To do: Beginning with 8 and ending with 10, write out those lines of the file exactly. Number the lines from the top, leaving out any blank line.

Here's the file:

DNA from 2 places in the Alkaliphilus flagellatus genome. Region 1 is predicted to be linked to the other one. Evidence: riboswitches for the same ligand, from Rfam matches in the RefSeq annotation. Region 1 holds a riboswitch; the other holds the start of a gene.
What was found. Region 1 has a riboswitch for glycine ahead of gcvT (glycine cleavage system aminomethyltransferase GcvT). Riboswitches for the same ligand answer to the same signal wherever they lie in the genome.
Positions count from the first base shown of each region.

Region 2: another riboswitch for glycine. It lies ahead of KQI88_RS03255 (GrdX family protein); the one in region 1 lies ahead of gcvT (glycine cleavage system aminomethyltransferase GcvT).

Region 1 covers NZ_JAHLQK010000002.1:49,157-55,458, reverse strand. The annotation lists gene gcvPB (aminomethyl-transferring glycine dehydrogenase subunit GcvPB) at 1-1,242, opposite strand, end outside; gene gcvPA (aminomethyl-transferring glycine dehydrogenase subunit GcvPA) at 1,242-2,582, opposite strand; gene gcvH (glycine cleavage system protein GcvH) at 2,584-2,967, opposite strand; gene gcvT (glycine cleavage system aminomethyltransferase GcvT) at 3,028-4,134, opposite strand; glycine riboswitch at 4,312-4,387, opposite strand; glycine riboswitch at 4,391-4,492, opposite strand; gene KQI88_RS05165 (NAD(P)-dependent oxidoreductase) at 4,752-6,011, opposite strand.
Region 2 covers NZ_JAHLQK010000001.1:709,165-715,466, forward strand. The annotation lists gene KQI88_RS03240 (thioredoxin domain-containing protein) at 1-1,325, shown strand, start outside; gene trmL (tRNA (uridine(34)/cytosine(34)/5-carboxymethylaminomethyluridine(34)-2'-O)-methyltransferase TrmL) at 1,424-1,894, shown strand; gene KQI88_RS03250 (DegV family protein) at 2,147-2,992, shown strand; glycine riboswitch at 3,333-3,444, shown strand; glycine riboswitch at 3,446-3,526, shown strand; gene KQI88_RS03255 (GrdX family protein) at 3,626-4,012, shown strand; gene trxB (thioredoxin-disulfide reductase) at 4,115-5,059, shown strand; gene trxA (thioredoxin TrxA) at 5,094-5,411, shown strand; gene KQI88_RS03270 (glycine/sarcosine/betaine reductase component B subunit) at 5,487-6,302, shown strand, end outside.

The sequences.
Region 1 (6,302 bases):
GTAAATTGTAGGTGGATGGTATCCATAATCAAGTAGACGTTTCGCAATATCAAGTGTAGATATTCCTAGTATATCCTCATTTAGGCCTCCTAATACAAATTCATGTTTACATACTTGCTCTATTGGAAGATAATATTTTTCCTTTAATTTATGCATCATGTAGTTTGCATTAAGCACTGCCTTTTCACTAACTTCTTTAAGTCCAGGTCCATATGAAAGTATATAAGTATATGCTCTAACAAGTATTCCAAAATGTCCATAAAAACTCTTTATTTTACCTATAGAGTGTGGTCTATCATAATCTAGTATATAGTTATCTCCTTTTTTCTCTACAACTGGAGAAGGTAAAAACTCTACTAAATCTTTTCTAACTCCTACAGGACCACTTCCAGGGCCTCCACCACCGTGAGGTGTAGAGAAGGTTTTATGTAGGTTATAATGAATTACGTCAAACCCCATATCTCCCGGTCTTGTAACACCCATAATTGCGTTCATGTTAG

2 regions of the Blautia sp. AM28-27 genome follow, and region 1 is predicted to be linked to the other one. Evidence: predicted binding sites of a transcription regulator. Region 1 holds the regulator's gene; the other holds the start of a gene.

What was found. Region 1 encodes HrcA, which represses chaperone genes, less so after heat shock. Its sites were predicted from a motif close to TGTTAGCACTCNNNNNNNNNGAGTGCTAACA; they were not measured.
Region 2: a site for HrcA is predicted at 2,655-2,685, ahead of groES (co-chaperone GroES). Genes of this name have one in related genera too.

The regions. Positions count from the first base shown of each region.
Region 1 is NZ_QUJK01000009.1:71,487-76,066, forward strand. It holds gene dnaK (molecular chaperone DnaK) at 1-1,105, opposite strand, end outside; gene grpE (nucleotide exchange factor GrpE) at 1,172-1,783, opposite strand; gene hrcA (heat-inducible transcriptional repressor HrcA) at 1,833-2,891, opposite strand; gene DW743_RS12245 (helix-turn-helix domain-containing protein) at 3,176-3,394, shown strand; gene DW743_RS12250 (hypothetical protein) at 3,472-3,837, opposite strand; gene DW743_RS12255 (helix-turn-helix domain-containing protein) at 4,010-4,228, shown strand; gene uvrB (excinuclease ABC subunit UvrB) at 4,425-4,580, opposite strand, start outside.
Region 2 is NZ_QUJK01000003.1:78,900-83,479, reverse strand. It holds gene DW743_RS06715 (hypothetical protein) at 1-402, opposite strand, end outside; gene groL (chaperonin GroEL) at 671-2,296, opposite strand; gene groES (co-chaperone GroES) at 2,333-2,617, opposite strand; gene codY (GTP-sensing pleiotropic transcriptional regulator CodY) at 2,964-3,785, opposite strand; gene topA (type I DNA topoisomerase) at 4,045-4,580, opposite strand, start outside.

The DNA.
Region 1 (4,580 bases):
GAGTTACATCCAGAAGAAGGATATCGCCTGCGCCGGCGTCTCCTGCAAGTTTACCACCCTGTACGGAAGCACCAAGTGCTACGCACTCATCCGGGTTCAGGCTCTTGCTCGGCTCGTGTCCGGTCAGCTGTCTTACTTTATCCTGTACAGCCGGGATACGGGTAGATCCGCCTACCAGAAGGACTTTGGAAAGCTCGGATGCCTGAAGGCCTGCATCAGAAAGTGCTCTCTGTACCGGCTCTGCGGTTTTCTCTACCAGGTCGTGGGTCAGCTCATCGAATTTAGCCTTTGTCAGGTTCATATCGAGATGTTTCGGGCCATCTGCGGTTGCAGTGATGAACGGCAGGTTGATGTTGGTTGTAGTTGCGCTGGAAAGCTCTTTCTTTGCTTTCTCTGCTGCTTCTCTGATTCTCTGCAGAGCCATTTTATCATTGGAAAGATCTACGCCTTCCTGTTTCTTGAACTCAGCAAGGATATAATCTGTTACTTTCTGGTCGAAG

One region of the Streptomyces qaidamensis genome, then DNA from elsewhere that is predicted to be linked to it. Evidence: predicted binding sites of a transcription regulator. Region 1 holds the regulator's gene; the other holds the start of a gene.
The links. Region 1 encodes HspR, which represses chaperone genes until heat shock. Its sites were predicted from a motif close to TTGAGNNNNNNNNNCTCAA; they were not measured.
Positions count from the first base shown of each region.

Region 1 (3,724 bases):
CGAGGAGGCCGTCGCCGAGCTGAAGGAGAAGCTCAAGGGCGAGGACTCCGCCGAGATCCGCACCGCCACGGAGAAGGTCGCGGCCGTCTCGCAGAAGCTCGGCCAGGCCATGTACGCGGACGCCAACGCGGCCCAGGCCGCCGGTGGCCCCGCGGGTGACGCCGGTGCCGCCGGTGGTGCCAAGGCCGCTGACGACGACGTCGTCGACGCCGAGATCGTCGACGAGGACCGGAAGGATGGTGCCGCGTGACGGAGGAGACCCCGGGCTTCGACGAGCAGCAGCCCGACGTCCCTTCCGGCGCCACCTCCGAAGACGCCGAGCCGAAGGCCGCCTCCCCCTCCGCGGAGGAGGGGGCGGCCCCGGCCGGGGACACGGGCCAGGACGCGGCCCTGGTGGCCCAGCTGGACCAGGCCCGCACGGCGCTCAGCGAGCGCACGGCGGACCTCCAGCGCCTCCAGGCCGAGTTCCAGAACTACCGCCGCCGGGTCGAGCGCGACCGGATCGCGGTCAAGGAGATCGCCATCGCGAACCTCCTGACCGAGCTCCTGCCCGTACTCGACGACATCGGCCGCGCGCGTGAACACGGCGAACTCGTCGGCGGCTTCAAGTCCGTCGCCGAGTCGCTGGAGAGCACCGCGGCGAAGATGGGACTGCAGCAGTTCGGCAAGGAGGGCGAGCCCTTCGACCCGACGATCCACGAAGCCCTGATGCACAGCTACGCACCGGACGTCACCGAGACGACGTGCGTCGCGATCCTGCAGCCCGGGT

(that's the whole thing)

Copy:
Region 1 (6,302 bases):
GTAAATTGTAGGTGGATGGTATCCATAATCAAGTAGACGTTTCGCAATATCAAGTGTAGATATTCCTAGTATATCCTCATTTAGGCCTCCTAATACAAATTCATGTTTACATACTTGCTCTATTGGAAGATAATATTTTTCCTTTAATTTATGCATCATGTAGTTTGCATTAAGCACTGCCTTTTCACTAACTTCTTTAAGTCCAGGTCCATATGAAAGTATATAAGTATATGCTCTAACAAGTATTCCAAAATGTCCATAAAAACTCTTTATTTTACCTATAGAGTGTGGTCTATCATAATCTAGTATATAGTTATCTCCTTTTTTCTCTACAACTGGAGAAGGTAAAAACTCTACTAAATCTTTTCTAACTCCTACAGGACCACTTCCAGGGCCTCCACCACCGTGAGGTGTAGAGAAGGTTTTATGTAGGTTATAATGAATTACGTCAAACCCCATATCTCCCGGTCTTGTAACACCCATAATTGCGTTCATGTTAG

2 regions of the Blautia sp. AM28-27 genome follow, and region 1 is predicted to be linked to the other one. Evidence: predicted binding sites of a transcription regulator. Region 1 holds the regulator's gene; the other holds the start of a gene.